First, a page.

§ Jeremy Corbyn
To ask the Secretary of State for International Development what studies have been made of cancer rates in Iraq(a) from 1991 to 2002 and (b) since the end of hostilities on 1 May 2003. 
§ Hilary Benn
DFID is not aware of any studies of cancer rates carried out by the Iraqi Ministry of Health, Coalition Provisional Authority or other bodies. The ability accurately to measure localised increases in cancer rates—especially if there is cancer due to radiation, which can take years to develop—requires a well-developed national disease surveillance system, which Iraq does not currently have. The World Health Organisation plans to carry out a study to investigate the effects of the use of depleted uranium in ordnance used by military forces, which some individuals have claimed has caused an increase in cancer rates in Iraq, using that country as a key focus. This study will be subject to funding and to an improvement in the security situation.
§ Hilary Benn
We have spent(a) £2.1 million on secondments, (b) £6.3 million on consultants and (c) £11.4 million on security measures in Iraq to date. In addition, we have recently contributed £3.6 million to UNSECOORD for security measures for UN operations in Iraq.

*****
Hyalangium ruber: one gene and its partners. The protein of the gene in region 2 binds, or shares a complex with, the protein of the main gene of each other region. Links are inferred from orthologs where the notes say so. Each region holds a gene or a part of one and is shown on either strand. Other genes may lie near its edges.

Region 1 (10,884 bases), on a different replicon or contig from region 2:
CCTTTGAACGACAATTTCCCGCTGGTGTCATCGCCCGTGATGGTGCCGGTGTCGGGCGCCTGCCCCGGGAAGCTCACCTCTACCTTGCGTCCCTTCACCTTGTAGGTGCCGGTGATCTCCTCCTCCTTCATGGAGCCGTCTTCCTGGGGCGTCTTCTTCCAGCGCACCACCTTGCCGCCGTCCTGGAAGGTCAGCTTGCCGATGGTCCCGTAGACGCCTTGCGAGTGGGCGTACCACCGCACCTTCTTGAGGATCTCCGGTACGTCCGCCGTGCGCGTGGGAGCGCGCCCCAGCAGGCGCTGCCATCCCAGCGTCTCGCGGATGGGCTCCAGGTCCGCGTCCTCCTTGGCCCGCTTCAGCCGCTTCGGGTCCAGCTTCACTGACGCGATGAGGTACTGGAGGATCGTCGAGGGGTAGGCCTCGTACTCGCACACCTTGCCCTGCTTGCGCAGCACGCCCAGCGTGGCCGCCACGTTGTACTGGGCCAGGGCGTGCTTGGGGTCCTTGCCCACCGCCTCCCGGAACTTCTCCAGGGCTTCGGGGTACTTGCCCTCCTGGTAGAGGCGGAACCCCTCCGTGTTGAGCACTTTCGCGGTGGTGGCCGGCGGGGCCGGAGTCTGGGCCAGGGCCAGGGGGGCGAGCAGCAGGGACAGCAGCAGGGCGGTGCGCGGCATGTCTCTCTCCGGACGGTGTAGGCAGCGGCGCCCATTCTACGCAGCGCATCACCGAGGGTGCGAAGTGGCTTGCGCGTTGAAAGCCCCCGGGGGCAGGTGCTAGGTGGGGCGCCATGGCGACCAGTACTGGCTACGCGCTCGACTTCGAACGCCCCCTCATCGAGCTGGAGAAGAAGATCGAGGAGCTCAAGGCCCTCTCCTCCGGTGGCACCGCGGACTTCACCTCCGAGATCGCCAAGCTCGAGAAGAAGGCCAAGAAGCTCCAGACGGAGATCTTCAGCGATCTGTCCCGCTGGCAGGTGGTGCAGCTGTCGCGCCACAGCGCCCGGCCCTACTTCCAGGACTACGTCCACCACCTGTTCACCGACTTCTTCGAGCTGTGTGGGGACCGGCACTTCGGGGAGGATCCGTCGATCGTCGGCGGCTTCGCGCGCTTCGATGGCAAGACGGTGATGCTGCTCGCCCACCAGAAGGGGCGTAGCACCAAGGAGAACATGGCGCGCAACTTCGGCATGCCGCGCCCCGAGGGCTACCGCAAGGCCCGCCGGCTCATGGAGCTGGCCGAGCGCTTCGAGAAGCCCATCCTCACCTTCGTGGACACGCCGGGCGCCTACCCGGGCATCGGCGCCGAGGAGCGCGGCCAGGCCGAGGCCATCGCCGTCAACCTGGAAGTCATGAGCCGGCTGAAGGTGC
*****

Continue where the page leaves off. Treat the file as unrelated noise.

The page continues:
DFID Bilateral Programme: Percentage To Low Income Countries1 1997–98 1998–99 1999–2000 2000–01 2001–02 2002–03 Country Specific: All Recipient Countries Low Income Countries 65 73 67 76 78 80 Country Specific: All Recipient Countries(excluding Humanitarian Assistance Low Income Countries 67 72 75 78 78 80 Country Specific: Developing Countries only2 Low Income Countries 72 78 71 79 82 84 1 Countries are classified using 1998 GNI per capita estimates used by the DAC for aid flows up to 2002. This table covers only bilateral aid that can be attributed to individual countries. Low Income Countries are those with a GNI per capita in 1998 below $760. 2 This includes all countries defined as developing by DAC, i.e. those on Part I of the DAC list of recipient countries.
§ Hilary Benn
DFID's approach is to encourage the involvement and employment of Iraqis as much as possible in all the work we fund. For some projects, this has included direct employment of Iraqi staff and sub-contracting of Iraqi firms. By way of example, the vast majority of the construction work DFID has funded in southern Iraq has been sub-contracted to local firms. One of the criteria we have set for our £20 million Essential Infrastructure Programme has been to give priority to projects that create the most employment. We are also considering funding for direct employment generation schemes in southern Iraq.